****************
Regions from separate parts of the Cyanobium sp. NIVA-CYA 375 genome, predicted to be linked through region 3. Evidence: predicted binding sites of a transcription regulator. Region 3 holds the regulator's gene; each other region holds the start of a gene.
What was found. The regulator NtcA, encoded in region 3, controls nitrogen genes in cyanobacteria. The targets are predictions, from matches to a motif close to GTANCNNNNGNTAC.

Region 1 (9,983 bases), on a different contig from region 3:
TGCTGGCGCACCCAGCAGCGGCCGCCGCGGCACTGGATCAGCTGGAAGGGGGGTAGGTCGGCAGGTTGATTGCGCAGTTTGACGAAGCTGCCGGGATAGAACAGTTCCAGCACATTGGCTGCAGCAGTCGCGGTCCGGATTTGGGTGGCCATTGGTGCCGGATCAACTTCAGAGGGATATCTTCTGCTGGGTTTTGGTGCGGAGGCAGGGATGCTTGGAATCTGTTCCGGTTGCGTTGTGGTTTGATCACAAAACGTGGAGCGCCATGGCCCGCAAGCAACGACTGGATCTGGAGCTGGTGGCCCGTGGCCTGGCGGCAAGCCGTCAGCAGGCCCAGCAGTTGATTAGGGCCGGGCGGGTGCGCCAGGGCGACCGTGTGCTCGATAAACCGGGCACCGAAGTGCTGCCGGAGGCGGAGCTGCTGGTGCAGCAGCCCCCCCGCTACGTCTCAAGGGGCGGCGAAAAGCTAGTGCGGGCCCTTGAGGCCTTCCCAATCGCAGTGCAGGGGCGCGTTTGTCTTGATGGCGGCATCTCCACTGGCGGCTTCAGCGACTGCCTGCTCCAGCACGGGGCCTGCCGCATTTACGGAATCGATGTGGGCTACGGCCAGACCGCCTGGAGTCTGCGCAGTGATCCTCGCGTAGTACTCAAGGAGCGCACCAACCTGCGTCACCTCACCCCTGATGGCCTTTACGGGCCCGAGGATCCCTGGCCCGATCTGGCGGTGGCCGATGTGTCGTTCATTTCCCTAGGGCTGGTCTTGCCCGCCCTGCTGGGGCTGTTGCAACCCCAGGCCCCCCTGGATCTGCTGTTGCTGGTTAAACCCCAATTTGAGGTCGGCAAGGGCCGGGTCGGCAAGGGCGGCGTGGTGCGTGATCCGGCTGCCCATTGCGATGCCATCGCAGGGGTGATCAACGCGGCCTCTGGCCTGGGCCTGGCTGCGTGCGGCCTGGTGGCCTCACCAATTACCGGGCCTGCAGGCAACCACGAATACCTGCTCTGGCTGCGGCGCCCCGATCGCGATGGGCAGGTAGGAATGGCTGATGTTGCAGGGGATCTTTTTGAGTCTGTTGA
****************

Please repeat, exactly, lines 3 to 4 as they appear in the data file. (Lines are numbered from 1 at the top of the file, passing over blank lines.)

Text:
Region 1 (9,983 bases), on a different contig from region 3:
TGCTGGCGCACCCAGCAGCGGCCGCCGCGGCACTGGATCAGCTGGAAGGGGGGTAGGTCGGCAGGTTGATTGCGCAGTTTGACGAAGCTGCCGGGATAGAACAGTTCCAGCACATTGGCTGCAGCAGTCGCGGTCCGGATTTGGGTGGCCATTGGTGCCGGATCAACTTCAGAGGGATATCTTCTGCTGGGTTTTGGTGCGGAGGCAGGGATGCTTGGAATCTGTTCCGGTTGCGTTGTGGTTTGATCACAAAACGTGGAGCGCCATGGCCCGCAAGCAACGACTGGATCTGGAGCTGGTGGCCCGTGGCCTGGCGGCAAGCCGTCAGCAGGCCCAGCAGTTGATTAGGGCCGGGCGGGTGCGCCAGGGCGACCGTGTGCTCGATAAACCGGGCACCGAAGTGCTGCCGGAGGCGGAGCTGCTGGTGCAGCAGCCCCCCCGCTACGTCTCAAGGGGCGGCGAAAAGCTAGTGCGGGCCCTTGAGGCCTTCCCAATCGCAGTGCAGGGGCGCGTTTGTCTTGATGGCGGCATCTCCACTGGCGGCTTCAGCGACTGCCTGCTCCAGCACGGGGCCTGCCGCATTTACGGAATCGATGTGGGCTACGGCCAGACCGCCTGGAGTCTGCGCAGTGATCCTCGCGTAGTACTCAAGGAGCGCACCAACCTGCGTCACCTCACCCCTGATGGCCTTTACGGGCCCGAGGATCCCTGGCCCGATCTGGCGGTGGCCGATGTGTCGTTCATTTCCCTAGGGCTGGTCTTGCCCGCCCTGCTGGGGCTGTTGCAACCCCAGGCCCCCCTGGATCTGCTGTTGCTGGTTAAACCCCAATTTGAGGTCGGCAAGGGCCGGGTCGGCAAGGGCGGCGTGGTGCGTGATCCGGCTGCCCATTGCGATGCCATCGCAGGGGTGATCAACGCGGCCTCTGGCCTGGGCCTGGCTGCGTGCGGCCTGGTGGCCTCACCAATTACCGGGCCTGCAGGCAACCACGAATACCTGCTCTGGCTGCGGCGCCCCGATCGCGATGGGCAGGTAGGAATGGCTGATGTTGCAGGGGATCTTTTTGAGTCTGTTGA